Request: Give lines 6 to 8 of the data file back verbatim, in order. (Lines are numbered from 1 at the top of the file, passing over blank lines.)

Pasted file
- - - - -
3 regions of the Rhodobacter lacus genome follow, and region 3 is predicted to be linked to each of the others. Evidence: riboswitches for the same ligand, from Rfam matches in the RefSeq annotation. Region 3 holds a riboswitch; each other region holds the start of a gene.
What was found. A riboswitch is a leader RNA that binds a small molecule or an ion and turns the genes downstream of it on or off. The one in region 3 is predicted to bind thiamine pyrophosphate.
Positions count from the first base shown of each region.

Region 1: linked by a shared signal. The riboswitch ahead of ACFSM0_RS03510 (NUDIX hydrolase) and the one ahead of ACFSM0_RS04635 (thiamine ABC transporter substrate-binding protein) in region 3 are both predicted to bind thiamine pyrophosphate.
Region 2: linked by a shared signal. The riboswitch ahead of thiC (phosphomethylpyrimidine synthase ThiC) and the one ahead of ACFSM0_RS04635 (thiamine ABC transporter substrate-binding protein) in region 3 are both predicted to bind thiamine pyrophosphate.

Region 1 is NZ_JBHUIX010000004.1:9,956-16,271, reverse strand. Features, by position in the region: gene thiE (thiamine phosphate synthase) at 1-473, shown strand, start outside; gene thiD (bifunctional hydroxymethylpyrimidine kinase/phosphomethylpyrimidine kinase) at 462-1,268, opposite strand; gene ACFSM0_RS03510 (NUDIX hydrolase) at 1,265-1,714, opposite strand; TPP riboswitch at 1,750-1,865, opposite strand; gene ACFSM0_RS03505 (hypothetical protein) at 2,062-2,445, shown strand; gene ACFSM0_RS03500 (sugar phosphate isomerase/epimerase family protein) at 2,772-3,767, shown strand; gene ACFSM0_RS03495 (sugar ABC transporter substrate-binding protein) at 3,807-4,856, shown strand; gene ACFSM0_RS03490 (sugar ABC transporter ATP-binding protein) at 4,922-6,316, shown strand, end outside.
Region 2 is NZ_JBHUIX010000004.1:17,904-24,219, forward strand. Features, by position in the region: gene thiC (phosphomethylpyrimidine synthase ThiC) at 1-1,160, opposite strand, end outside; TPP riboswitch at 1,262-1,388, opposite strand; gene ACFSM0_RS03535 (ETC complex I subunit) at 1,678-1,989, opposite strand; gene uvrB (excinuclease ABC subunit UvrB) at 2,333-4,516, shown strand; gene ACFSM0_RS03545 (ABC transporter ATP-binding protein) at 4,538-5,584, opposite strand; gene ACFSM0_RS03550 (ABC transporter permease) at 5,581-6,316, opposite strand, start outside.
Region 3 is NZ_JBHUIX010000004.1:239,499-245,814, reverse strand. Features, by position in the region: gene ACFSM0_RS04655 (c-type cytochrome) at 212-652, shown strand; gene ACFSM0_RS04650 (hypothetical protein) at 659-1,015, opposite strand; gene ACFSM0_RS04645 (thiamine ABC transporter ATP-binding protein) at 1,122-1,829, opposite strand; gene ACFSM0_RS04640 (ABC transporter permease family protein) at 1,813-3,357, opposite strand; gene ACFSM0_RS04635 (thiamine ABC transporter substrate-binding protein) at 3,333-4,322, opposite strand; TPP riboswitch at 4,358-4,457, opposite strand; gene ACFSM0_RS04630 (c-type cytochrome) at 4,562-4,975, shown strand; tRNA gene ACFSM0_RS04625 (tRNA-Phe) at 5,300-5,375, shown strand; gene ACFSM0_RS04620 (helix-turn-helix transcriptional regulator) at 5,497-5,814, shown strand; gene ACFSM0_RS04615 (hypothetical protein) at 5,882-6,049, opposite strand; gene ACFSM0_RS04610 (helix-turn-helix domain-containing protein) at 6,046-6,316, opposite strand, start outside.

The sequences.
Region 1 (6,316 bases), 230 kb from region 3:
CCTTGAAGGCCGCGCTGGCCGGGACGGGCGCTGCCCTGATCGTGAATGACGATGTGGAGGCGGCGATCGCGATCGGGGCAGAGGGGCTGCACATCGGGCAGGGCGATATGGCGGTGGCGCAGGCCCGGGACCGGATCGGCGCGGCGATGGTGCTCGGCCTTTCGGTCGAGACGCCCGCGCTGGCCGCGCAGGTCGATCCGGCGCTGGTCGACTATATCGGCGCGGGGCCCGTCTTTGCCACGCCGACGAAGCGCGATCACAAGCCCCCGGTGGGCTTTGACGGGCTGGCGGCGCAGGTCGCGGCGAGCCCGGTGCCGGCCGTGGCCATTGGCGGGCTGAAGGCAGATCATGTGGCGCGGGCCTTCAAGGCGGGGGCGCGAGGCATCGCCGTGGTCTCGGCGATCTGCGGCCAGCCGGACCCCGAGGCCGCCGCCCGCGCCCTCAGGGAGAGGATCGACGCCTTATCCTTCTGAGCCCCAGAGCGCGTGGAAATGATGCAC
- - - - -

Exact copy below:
Region 1 is NZ_JBHUIX010000004.1:9,956-16,271, reverse strand. Features, by position in the region: gene thiE (thiamine phosphate synthase) at 1-473, shown strand, start outside; gene thiD (bifunctional hydroxymethylpyrimidine kinase/phosphomethylpyrimidine kinase) at 462-1,268, opposite strand; gene ACFSM0_RS03510 (NUDIX hydrolase) at 1,265-1,714, opposite strand; TPP riboswitch at 1,750-1,865, opposite strand; gene ACFSM0_RS03505 (hypothetical protein) at 2,062-2,445, shown strand; gene ACFSM0_RS03500 (sugar phosphate isomerase/epimerase family protein) at 2,772-3,767, shown strand; gene ACFSM0_RS03495 (sugar ABC transporter substrate-binding protein) at 3,807-4,856, shown strand; gene ACFSM0_RS03490 (sugar ABC transporter ATP-binding protein) at 4,922-6,316, shown strand, end outside.
Region 2 is NZ_JBHUIX010000004.1:17,904-24,219, forward strand. Features, by position in the region: gene thiC (phosphomethylpyrimidine synthase ThiC) at 1-1,160, opposite strand, end outside; TPP riboswitch at 1,262-1,388, opposite strand; gene ACFSM0_RS03535 (ETC complex I subunit) at 1,678-1,989, opposite strand; gene uvrB (excinuclease ABC subunit UvrB) at 2,333-4,516, shown strand; gene ACFSM0_RS03545 (ABC transporter ATP-binding protein) at 4,538-5,584, opposite strand; gene ACFSM0_RS03550 (ABC transporter permease) at 5,581-6,316, opposite strand, start outside.
Region 3 is NZ_JBHUIX010000004.1:239,499-245,814, reverse strand. Features, by position in the region: gene ACFSM0_RS04655 (c-type cytochrome) at 212-652, shown strand; gene ACFSM0_RS04650 (hypothetical protein) at 659-1,015, opposite strand; gene ACFSM0_RS04645 (thiamine ABC transporter ATP-binding protein) at 1,122-1,829, opposite strand; gene ACFSM0_RS04640 (ABC transporter permease family protein) at 1,813-3,357, opposite strand; gene ACFSM0_RS04635 (thiamine ABC transporter substrate-binding protein) at 3,333-4,322, opposite strand; TPP riboswitch at 4,358-4,457, opposite strand; gene ACFSM0_RS04630 (c-type cytochrome) at 4,562-4,975, shown strand; tRNA gene ACFSM0_RS04625 (tRNA-Phe) at 5,300-5,375, shown strand; gene ACFSM0_RS04620 (helix-turn-helix transcriptional regulator) at 5,497-5,814, shown strand; gene ACFSM0_RS04615 (hypothetical protein) at 5,882-6,049, opposite strand; gene ACFSM0_RS04610 (helix-turn-helix domain-containing protein) at 6,046-6,316, opposite strand, start outside.